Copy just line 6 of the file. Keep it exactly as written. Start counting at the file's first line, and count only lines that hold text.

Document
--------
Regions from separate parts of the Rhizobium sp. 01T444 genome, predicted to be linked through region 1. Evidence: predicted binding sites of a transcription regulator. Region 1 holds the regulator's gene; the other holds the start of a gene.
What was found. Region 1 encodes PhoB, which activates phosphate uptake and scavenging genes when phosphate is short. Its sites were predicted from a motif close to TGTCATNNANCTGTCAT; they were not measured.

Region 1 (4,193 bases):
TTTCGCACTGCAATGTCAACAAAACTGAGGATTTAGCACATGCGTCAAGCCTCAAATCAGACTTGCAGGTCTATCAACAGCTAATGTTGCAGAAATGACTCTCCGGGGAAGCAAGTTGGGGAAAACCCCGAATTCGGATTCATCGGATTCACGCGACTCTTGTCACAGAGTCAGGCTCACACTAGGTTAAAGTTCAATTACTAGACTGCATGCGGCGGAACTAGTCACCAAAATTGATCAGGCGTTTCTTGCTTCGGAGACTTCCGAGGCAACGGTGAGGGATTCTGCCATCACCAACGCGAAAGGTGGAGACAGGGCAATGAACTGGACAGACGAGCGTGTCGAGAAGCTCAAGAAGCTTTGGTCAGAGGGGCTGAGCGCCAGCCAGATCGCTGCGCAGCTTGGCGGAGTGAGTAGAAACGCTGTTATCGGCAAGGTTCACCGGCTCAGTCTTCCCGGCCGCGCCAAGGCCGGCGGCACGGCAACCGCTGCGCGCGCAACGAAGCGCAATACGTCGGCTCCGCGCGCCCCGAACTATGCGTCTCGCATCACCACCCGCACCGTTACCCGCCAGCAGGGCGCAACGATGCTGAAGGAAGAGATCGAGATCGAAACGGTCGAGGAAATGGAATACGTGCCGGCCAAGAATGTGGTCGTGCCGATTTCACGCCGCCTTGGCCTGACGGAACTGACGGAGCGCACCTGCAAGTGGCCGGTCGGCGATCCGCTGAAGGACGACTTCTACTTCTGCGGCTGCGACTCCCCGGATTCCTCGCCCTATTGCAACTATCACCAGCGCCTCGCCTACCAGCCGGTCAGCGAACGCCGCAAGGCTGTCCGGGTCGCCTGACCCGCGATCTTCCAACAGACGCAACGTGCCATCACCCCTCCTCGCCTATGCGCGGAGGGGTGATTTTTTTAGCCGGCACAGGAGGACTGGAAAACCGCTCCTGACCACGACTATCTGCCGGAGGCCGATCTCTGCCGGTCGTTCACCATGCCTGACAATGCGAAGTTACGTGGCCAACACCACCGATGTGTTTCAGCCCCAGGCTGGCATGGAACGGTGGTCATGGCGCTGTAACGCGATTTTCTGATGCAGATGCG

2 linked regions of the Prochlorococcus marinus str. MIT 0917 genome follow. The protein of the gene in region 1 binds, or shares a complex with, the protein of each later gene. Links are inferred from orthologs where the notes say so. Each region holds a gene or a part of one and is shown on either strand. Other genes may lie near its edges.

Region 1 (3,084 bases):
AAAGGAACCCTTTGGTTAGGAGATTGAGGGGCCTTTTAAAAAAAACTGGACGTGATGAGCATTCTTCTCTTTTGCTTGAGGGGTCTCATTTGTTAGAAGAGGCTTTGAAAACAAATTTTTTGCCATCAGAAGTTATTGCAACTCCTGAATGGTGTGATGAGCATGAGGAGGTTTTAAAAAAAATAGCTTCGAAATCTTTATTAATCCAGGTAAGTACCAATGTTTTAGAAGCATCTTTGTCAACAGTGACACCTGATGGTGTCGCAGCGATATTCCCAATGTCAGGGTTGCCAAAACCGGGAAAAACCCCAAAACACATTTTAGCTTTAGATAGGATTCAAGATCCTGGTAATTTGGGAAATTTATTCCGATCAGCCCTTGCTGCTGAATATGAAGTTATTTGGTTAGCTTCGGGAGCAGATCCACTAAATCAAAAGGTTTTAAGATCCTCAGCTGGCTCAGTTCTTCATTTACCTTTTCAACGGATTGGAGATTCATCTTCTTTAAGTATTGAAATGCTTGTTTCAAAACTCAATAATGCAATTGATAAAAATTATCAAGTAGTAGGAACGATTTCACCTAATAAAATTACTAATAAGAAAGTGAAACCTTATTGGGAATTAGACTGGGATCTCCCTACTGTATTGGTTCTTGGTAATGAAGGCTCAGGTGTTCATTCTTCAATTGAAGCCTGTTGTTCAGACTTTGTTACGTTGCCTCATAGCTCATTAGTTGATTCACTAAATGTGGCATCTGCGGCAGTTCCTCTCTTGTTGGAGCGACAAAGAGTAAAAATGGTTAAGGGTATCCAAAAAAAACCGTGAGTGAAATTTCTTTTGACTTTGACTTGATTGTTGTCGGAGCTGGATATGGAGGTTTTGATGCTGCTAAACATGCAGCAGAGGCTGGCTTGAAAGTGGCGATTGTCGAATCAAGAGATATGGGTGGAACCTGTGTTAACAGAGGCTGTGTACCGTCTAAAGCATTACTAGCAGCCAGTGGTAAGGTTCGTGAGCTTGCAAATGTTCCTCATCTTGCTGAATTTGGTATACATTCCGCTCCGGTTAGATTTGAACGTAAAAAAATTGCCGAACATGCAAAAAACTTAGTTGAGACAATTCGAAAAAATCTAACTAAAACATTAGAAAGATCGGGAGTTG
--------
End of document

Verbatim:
Region 1 (3,084 bases):